HHJ Pelling QC stated (at paragraph 33) that:
“Thus the only conduct that [NTO] can rely on is [MVV’s] silence. However, assent is not to be inferred from silence, unless there is further indication that the putative principal acquiesces in the agency… Authority to enter into a contract on behalf of another is authority to commit that other to legal obligations to a third party without qualification and thus is not lightly to be inferred when there is no express agreement to that effect. Further, silence or inactivity is inherently equivocal and thus requires something else in the surrounding circumstances to negative that equivocality.”
Implied actual authority
The court also rejected the possibility of RS and SS having any implied actual authority to enter into the contract of carriage on MVV’s behalf. Implied actual authority requires someone to have been given some express authority to which the implied authority can attach. Since neither RS nor SS had been given any express authority, there was no way for either party to have implied actual authority.
Finally, the court considered whether MVV had, by its words and conduct to NTO, held out that SS was authorised to act as its agent. NTO claimed that SS’s circulation of the bills of lading on 33 previous occasions and MVV’s failure to object to it being listed as the shipper gave rise to ostensible authority for SS to enter into the contract of carriage on MVV’s behalf. This argument was dismissed by the court since NTO had no knowledge of the previous 33 bills of lading that SS had circulated prior to entry into the contract of carriage, and the bill of lading relating to NTO’s shipment would only have been issued after the contract of carriage had been entered into.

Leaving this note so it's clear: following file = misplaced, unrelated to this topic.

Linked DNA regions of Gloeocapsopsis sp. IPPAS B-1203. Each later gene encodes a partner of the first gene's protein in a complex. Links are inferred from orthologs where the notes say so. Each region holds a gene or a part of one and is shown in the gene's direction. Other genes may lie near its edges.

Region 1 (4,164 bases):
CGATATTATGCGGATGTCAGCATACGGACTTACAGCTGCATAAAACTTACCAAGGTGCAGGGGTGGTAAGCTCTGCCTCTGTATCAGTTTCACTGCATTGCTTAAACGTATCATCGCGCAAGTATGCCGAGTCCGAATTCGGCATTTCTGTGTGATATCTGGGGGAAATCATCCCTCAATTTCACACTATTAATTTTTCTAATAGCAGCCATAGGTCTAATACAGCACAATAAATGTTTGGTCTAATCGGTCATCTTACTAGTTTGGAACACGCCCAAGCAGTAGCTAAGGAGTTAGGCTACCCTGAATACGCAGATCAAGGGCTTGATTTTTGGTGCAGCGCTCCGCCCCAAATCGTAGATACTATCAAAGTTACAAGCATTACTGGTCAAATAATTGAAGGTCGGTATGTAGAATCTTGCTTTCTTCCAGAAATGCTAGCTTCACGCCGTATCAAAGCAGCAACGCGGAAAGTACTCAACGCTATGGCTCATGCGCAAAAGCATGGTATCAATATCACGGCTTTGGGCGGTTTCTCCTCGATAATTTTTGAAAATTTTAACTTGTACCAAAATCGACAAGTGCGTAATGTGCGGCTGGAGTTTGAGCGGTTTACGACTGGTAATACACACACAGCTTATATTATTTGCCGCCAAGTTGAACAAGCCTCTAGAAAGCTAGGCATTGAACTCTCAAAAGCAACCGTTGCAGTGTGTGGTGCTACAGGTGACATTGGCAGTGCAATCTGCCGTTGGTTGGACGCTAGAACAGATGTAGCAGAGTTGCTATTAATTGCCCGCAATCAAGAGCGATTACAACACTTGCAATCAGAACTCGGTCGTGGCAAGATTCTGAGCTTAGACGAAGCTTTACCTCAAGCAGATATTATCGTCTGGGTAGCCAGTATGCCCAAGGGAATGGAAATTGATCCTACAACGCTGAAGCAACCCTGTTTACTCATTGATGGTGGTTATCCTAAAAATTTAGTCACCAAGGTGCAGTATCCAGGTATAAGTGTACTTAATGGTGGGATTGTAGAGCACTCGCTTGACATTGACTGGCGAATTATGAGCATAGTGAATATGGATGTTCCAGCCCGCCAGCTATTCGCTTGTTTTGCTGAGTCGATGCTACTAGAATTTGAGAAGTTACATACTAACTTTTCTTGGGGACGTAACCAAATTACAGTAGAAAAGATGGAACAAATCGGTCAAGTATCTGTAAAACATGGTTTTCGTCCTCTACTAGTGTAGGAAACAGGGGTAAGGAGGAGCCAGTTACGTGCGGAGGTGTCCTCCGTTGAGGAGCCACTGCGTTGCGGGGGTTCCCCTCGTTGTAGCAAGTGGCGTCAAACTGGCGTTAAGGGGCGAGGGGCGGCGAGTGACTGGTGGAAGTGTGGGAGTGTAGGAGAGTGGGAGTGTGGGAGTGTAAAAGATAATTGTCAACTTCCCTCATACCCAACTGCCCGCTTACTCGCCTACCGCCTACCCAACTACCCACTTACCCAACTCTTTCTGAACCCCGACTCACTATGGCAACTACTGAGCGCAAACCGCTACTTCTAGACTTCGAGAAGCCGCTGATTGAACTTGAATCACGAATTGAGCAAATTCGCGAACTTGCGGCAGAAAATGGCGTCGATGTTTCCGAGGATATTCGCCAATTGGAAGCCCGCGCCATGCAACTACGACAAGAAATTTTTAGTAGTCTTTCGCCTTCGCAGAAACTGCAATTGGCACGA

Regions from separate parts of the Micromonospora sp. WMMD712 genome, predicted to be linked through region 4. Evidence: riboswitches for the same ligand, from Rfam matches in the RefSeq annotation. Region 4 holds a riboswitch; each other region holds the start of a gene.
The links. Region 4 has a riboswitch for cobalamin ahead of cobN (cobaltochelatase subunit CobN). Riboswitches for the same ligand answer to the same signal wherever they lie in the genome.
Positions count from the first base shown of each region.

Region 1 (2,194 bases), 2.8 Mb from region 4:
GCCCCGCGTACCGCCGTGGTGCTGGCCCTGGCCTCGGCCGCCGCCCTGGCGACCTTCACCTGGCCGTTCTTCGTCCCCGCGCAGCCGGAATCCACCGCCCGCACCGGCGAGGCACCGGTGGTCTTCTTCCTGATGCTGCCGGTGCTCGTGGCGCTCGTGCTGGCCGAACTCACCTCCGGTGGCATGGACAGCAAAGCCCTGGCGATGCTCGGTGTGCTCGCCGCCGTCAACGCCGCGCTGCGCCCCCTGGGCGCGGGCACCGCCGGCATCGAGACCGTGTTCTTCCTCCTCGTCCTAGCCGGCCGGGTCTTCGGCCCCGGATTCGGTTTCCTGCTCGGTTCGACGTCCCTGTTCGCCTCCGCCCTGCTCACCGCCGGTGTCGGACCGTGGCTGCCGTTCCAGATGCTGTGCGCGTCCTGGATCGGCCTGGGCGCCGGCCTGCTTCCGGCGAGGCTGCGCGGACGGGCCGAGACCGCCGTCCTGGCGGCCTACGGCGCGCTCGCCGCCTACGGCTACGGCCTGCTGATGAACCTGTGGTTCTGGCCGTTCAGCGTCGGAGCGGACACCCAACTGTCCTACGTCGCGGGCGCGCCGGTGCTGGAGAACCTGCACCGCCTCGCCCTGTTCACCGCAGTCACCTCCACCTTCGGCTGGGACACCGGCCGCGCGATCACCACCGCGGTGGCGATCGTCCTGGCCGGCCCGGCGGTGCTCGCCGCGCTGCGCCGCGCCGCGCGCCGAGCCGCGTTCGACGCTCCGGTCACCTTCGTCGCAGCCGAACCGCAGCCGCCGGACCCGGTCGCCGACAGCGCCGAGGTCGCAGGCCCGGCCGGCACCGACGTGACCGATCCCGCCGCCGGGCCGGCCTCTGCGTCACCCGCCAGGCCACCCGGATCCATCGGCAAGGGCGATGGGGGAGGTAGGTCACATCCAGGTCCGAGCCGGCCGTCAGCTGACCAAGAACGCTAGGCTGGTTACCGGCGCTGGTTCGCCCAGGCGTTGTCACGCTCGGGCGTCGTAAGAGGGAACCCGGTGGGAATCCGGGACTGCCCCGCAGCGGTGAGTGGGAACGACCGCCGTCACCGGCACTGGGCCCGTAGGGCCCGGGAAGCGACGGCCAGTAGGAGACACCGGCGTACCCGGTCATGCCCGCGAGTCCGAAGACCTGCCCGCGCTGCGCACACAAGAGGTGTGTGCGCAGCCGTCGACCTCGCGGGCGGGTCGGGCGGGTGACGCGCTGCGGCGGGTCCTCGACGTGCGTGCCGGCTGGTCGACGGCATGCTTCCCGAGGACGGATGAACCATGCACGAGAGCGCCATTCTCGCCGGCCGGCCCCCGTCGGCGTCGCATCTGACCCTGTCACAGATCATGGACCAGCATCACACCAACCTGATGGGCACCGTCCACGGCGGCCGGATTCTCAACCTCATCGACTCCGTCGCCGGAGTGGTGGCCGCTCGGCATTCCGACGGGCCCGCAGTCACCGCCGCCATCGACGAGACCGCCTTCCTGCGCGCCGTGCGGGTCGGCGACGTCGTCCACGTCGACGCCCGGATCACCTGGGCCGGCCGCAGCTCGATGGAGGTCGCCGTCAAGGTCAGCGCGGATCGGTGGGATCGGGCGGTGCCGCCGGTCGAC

As a result of the court’s conclusions that RS and SS had no authority to enter into a contract of carriage with NTO as agent for MVV, the court held that MVV was not a party to the contract of carriage or the arbitration agreement and the tribunal was wrong to conclude it had jurisdiction over the dispute.
The case is a rare example of a successful challenge to an arbitral tribunal’s jurisdiction under section 67 of the AA 1996. The case emphasises the fundamental requirement for parties to have consented to refer their disputes to arbitration and demonstrates the importance of paying close attention during contractual negotiations to ensure, when desired, that all parties to a business dealing are bound by an arbitration agreement.
The High Court has emphasised that a high threshold will need to be met in order to prove the existence of an agency agreement conferring the right to enter into contractual obligations with a third party on behalf of another. The case demonstrates that mere silence is not sufficient to confer assent and rather, a party will need to conduct itself in a way or take some other positive step that grants an agent authority to enter into contractual obligations on the party’s behalf.
Furthermore, the case shows that, whilst arbitral tribunals have the power to determine their own jurisdiction, section 67 of the AA 1996 can act as a powerful oversight tool and the English courts will not hesitate to take a robust and judicious approach in examining an arbitral tribunal’s jurisdiction.